Chinese gamers bid sad farewell to ‘World of Warcraft’

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“World of Warcraft” is an online multiplayer role playing game set in a fantasy-Medieval world where good battles evil.

Chinese players of roleplaying epic “World of Warcraft” bade a sad farewell to the land of Azeroth on Monday, with the game set to go offline after a dispute between US developer Blizzard and local partner NetEase.

Massively popular worldwide, particularly in the 2000s, “World of Warcraft”—often abbreviated as WoW—is an online multiplayer role playing game set in a fantasy-Medieval world where good battles evil.

It is known for its immersive and addicting gameplay, and players can rack up hundreds of hours of game time.

Blizzard’s games have been available in China since 2008, through collaboration with internet giant NetEase—under local law, foreign developers are required to partner with Chinese firms to enter the market.

But after 14 years and millions of players in China, the two firms announced in November that talks over renewing their operating contract had failed to lead to an agreement.

As a result, WoW’s Chinese servers will go offline Tuesday at midnight local time (1600 GMT).

Other popular titles by the Californian gaming giant—one of the world’s biggest—will suffer the same fate, including “Overwatch”, “Diablo III” and “Hearthstone”.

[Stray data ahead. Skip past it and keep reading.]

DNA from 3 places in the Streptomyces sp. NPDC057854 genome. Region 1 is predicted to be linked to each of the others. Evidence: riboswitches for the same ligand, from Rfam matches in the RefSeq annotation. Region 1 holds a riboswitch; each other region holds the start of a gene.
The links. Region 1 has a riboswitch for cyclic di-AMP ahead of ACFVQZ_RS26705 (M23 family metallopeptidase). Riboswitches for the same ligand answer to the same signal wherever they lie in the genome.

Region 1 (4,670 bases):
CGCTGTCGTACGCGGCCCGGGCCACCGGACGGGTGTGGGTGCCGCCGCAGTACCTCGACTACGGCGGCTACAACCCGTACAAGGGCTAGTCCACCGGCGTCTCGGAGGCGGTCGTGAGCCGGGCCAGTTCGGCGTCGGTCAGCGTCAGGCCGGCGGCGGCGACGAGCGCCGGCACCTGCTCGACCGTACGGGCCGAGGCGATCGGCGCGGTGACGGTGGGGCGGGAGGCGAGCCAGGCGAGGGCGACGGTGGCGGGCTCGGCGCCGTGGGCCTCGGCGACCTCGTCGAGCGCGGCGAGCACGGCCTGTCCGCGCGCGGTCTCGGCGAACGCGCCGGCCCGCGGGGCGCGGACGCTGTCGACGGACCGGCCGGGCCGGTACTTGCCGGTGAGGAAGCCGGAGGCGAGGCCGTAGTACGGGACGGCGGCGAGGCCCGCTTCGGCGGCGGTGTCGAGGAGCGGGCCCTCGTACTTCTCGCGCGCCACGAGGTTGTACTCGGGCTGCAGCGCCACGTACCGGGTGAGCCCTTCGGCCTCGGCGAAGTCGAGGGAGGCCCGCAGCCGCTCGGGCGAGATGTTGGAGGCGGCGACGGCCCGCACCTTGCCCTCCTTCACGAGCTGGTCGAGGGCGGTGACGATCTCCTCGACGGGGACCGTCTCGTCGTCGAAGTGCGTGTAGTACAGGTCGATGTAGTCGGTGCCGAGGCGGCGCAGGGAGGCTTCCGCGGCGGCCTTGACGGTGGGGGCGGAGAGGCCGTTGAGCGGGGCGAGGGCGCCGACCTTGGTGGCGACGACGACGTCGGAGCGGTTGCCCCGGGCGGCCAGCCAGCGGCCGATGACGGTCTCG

“It’s the end,” wrote one Weibo user, accompanied by crying emojis.

“It was not just a game. It was also the memories of a whole generation” of young Chinese, another wrote.

“The two companies have taken players hostage,” Wu, a 30-year-old doctoral student and a longtime fan, told AFP.

Last week, Blizzard China said it had requested an exceptional six-month contract extension—which NetEase refused.

“One day, when what has happened behind the scene could be told, developers and gamers will have a whole new level understanding of how much damage a jerk can make,” NetEase’s President Simon Zhu wrote on LinkedIn late last year.

Blizzard had said it was in “discussions” with “several potential partners who share our values” to continue to offer its titles in China.

The deactivation of its Chinese servers is not “the end” but just a “temporary unhappy suspension”, Blizzard China said.

User data can be saved, for use if and when the games return to China, according to the American company.

But doctoral student Wu—who said he played WoW up to three hours a day—saw the good side of the story.

“I didn’t give my wife enough time. Now that ‘World of Warcraft’ is gone, I want to make amends,” he said.

© 2023 AFP

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Chinese gamers bid sad farewell to ‘World of Warcraft’ (2023, January 23)
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